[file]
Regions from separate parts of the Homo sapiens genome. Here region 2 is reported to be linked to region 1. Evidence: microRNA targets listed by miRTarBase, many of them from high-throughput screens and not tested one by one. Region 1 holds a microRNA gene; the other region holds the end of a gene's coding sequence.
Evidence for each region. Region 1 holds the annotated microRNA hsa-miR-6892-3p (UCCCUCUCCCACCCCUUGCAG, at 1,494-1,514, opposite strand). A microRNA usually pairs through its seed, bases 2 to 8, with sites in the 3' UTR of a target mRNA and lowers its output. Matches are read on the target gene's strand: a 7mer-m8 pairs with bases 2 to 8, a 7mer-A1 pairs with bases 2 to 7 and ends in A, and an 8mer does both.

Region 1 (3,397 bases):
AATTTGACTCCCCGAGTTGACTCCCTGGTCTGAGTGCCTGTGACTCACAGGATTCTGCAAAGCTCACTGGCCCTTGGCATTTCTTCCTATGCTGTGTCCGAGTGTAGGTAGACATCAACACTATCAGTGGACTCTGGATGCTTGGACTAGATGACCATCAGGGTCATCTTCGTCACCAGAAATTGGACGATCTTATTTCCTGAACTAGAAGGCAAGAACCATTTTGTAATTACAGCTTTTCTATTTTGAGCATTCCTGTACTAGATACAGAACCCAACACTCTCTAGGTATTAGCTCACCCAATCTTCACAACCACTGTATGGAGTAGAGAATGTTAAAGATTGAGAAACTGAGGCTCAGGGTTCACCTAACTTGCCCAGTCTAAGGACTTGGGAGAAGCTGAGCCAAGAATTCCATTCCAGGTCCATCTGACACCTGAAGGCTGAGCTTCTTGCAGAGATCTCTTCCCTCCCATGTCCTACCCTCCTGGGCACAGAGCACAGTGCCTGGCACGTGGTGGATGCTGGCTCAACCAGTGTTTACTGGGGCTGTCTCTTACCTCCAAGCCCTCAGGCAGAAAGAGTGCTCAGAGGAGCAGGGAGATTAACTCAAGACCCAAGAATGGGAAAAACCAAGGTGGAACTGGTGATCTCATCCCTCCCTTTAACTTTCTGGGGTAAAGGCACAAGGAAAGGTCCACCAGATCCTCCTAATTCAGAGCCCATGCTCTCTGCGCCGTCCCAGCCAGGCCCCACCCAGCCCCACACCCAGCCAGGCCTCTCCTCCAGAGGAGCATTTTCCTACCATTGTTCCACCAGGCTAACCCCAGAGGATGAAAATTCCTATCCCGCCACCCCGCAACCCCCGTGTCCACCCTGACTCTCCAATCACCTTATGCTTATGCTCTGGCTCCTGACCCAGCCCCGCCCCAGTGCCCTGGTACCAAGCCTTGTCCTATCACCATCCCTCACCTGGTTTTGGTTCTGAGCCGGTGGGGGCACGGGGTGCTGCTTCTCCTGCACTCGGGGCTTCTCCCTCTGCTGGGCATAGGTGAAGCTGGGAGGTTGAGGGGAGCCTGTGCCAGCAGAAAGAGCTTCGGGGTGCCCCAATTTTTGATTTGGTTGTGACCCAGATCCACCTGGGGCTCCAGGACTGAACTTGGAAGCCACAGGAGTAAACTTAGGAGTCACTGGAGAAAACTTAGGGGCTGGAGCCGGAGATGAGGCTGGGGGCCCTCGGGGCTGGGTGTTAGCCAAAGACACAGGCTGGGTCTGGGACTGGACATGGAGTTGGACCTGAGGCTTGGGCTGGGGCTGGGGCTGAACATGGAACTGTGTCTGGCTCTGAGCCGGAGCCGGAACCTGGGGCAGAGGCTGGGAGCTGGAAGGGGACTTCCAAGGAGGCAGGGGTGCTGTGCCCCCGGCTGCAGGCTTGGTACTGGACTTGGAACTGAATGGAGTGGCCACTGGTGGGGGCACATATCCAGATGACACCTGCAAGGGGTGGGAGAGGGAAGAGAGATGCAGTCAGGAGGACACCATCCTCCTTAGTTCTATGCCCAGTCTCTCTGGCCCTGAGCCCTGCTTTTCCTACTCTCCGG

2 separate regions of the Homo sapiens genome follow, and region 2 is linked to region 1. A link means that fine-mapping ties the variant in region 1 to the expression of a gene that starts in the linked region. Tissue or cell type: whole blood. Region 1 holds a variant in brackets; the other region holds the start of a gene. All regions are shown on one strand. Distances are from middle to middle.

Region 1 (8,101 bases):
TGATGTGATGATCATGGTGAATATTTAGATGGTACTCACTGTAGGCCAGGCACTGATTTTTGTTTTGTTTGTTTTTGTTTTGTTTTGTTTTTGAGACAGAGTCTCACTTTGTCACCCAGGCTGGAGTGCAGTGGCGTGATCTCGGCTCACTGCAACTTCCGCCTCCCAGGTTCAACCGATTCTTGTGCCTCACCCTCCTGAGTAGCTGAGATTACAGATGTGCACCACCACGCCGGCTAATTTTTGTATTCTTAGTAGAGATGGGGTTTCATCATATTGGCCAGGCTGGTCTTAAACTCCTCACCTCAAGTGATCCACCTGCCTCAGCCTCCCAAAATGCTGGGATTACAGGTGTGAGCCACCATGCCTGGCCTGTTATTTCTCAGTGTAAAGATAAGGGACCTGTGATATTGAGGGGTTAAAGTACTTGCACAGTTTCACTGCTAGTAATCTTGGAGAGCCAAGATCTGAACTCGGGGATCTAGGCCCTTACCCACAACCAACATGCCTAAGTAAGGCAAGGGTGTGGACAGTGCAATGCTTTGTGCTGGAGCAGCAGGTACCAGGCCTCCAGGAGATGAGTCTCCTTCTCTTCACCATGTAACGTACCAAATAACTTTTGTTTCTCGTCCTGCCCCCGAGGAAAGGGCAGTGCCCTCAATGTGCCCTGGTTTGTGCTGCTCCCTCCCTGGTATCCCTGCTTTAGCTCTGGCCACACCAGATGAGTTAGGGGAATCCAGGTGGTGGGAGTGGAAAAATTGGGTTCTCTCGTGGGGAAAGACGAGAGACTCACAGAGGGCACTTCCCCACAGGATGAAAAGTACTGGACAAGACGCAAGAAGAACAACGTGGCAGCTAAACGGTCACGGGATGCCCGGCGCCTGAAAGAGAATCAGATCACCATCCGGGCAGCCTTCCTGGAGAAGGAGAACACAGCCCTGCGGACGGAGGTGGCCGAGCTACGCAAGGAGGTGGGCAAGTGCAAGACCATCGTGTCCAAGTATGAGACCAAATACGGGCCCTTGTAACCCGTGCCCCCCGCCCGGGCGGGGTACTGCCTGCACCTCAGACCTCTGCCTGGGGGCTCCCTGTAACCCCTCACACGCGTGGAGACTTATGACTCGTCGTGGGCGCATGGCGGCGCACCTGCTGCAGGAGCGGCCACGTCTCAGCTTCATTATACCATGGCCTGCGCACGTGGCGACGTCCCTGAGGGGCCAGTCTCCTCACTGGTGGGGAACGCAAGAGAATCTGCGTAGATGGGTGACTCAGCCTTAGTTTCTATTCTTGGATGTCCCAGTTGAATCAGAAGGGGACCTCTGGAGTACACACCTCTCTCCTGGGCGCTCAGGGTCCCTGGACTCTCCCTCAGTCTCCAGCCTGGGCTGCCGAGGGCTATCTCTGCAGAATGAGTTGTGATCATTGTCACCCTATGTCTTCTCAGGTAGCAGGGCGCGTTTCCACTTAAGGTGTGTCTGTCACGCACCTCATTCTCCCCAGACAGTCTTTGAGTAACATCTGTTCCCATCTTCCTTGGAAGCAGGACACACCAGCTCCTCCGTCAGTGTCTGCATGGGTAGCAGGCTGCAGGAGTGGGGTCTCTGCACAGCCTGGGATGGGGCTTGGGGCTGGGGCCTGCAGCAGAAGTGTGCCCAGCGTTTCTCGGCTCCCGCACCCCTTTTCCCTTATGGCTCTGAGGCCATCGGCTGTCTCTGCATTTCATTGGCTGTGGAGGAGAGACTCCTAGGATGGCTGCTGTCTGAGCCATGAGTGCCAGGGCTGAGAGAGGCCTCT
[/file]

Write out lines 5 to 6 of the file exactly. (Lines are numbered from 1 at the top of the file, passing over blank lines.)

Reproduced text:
2 separate regions of the Homo sapiens genome follow, and region 2 is linked to region 1. A link means that fine-mapping ties the variant in region 1 to the expression of a gene that starts in the linked region. Tissue or cell type: whole blood. Region 1 holds a variant in brackets; the other region holds the start of a gene. All regions are shown on one strand. Distances are from middle to middle.

Region 1 (8,101 bases):